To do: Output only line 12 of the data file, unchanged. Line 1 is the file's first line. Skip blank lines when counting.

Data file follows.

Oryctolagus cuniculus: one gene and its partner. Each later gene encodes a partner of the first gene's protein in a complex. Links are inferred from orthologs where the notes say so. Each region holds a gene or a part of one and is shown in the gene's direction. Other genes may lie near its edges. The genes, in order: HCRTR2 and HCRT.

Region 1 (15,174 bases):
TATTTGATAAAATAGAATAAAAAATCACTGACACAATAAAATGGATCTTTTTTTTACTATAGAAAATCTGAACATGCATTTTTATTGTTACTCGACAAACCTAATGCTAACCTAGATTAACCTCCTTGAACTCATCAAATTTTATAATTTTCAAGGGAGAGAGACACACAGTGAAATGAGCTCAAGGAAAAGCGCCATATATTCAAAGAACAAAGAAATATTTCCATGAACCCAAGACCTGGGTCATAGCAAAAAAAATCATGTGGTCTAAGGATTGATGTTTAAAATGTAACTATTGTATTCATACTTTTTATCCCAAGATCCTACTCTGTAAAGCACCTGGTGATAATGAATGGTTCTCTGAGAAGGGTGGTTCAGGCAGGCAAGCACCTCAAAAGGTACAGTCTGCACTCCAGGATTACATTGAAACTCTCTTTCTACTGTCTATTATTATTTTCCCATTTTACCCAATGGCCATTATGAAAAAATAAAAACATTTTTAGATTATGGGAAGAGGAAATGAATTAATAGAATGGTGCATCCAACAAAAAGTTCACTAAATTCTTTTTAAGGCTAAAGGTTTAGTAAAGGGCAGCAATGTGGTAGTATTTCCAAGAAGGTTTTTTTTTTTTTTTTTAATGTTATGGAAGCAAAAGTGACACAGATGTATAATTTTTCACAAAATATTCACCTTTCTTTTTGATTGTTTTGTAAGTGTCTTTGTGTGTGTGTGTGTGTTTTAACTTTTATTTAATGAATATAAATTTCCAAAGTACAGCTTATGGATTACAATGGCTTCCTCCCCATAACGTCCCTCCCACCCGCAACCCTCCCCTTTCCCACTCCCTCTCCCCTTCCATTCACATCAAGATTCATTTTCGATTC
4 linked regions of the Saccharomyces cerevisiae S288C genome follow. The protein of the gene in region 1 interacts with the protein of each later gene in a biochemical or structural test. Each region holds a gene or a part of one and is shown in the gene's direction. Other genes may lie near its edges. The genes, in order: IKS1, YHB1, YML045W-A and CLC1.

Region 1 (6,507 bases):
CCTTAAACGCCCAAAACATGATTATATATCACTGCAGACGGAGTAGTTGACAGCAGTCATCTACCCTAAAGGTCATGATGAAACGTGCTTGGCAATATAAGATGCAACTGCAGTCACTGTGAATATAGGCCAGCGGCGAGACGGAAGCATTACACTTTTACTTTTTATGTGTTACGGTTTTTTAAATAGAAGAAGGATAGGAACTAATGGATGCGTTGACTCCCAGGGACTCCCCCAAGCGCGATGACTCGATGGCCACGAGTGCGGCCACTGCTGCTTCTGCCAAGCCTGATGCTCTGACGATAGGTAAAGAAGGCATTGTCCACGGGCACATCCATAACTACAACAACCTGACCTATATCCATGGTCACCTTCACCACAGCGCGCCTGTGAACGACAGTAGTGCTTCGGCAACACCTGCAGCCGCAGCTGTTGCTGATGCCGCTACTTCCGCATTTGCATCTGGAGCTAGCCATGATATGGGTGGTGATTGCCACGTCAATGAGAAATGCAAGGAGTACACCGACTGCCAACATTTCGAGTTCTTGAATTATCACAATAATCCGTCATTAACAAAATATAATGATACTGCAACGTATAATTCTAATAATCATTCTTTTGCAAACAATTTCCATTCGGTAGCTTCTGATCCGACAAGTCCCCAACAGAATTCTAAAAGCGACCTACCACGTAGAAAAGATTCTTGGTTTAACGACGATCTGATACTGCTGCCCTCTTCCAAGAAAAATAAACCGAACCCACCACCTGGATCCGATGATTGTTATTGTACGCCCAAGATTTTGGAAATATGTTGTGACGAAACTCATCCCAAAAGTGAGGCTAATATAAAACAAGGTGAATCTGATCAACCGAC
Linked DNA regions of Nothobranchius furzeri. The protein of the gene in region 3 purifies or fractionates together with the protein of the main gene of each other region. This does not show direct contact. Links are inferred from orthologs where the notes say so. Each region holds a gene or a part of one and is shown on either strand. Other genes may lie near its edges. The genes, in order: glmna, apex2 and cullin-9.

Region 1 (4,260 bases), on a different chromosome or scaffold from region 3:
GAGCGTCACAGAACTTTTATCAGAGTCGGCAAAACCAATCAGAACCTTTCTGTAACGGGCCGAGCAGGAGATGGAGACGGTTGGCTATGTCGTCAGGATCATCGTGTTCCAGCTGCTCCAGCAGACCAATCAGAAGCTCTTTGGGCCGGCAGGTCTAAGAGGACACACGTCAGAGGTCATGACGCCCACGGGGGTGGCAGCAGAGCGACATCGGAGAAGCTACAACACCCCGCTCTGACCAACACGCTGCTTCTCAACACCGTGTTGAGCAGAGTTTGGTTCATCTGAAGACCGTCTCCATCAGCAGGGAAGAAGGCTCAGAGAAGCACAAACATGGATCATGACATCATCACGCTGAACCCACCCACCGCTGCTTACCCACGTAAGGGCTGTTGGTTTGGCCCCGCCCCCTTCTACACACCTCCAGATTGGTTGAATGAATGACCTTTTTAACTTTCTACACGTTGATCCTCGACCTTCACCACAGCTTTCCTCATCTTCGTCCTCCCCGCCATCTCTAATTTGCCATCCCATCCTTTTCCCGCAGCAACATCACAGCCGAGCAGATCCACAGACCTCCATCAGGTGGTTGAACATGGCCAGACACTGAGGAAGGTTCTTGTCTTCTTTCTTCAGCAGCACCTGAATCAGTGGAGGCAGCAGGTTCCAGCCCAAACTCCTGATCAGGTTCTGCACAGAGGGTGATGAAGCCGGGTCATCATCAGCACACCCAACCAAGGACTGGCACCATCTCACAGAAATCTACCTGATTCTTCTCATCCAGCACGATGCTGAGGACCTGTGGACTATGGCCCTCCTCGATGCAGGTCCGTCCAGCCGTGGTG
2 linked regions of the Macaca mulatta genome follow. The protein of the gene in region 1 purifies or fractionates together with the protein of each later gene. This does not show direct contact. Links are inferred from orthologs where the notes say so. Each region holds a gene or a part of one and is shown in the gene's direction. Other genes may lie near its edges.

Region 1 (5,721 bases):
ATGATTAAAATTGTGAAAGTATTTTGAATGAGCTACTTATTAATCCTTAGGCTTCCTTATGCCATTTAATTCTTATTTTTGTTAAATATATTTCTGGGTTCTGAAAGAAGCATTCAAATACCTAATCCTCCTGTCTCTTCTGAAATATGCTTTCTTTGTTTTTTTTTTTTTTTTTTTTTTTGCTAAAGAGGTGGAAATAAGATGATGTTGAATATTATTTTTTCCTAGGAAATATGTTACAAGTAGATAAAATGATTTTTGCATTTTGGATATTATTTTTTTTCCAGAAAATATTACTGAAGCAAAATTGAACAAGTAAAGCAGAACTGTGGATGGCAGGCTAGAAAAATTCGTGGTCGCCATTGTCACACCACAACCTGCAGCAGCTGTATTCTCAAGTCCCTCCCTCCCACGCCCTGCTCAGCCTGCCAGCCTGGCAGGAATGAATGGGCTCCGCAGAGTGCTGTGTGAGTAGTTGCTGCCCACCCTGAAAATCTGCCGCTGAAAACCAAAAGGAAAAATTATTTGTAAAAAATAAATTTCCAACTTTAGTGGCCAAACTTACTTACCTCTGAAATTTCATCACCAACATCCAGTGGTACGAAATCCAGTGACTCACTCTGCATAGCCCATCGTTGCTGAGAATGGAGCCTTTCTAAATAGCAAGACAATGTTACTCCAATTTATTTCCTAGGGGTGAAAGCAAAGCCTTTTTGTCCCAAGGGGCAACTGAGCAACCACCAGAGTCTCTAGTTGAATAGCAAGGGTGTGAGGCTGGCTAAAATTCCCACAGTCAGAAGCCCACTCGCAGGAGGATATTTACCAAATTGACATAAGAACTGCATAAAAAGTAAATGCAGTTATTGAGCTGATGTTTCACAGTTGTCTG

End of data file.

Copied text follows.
ATGATTAAAATTGTGAAAGTATTTTGAATGAGCTACTTATTAATCCTTAGGCTTCCTTATGCCATTTAATTCTTATTTTTGTTAAATATATTTCTGGGTTCTGAAAGAAGCATTCAAATACCTAATCCTCCTGTCTCTTCTGAAATATGCTTTCTTTGTTTTTTTTTTTTTTTTTTTTTTTGCTAAAGAGGTGGAAATAAGATGATGTTGAATATTATTTTTTCCTAGGAAATATGTTACAAGTAGATAAAATGATTTTTGCATTTTGGATATTATTTTTTTTCCAGAAAATATTACTGAAGCAAAATTGAACAAGTAAAGCAGAACTGTGGATGGCAGGCTAGAAAAATTCGTGGTCGCCATTGTCACACCACAACCTGCAGCAGCTGTATTCTCAAGTCCCTCCCTCCCACGCCCTGCTCAGCCTGCCAGCCTGGCAGGAATGAATGGGCTCCGCAGAGTGCTGTGTGAGTAGTTGCTGCCCACCCTGAAAATCTGCCGCTGAAAACCAAAAGGAAAAATTATTTGTAAAAAATAAATTTCCAACTTTAGTGGCCAAACTTACTTACCTCTGAAATTTCATCACCAACATCCAGTGGTACGAAATCCAGTGACTCACTCTGCATAGCCCATCGTTGCTGAGAATGGAGCCTTTCTAAATAGCAAGACAATGTTACTCCAATTTATTTCCTAGGGGTGAAAGCAAAGCCTTTTTGTCCCAAGGGGCAACTGAGCAACCACCAGAGTCTCTAGTTGAATAGCAAGGGTGTGAGGCTGGCTAAAATTCCCACAGTCAGAAGCCCACTCGCAGGAGGATATTTACCAAATTGACATAAGAACTGCATAAAAAGTAAATGCAGTTATTGAGCTGATGTTTCACAGTTGTCTG